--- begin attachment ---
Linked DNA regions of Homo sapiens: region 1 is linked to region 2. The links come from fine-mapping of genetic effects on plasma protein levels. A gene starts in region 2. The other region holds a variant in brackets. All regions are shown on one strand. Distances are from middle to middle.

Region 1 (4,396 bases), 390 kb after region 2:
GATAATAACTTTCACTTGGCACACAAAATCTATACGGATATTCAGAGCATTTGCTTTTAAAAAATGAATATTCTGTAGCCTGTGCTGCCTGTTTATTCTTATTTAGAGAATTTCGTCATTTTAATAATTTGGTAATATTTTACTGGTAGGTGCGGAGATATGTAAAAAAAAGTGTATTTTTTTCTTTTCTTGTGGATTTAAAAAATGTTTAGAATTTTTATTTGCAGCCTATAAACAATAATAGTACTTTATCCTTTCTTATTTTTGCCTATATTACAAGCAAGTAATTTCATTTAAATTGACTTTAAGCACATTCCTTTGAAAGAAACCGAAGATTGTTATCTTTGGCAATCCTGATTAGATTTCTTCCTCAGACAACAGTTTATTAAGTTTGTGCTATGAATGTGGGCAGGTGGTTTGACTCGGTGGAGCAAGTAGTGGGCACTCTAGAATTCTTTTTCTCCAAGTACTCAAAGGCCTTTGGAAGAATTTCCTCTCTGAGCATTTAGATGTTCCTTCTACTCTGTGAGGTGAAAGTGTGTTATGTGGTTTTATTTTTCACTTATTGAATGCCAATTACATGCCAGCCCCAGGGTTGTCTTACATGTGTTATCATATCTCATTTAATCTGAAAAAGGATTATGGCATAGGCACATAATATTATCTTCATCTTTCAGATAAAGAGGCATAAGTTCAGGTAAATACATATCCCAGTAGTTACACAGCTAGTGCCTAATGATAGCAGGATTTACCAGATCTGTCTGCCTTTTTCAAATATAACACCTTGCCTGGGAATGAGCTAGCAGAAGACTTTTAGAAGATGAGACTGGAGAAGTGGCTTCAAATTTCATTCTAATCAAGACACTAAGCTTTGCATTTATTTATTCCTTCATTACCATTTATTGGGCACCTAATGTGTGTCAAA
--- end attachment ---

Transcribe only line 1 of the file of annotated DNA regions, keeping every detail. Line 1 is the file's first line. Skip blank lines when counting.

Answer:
Linked DNA regions of Homo sapiens: region 1 is linked to region 2. The links come from fine-mapping of genetic effects on plasma protein levels. A gene starts in region 2. The other region holds a variant in brackets. All regions are shown on one strand. Distances are from middle to middle.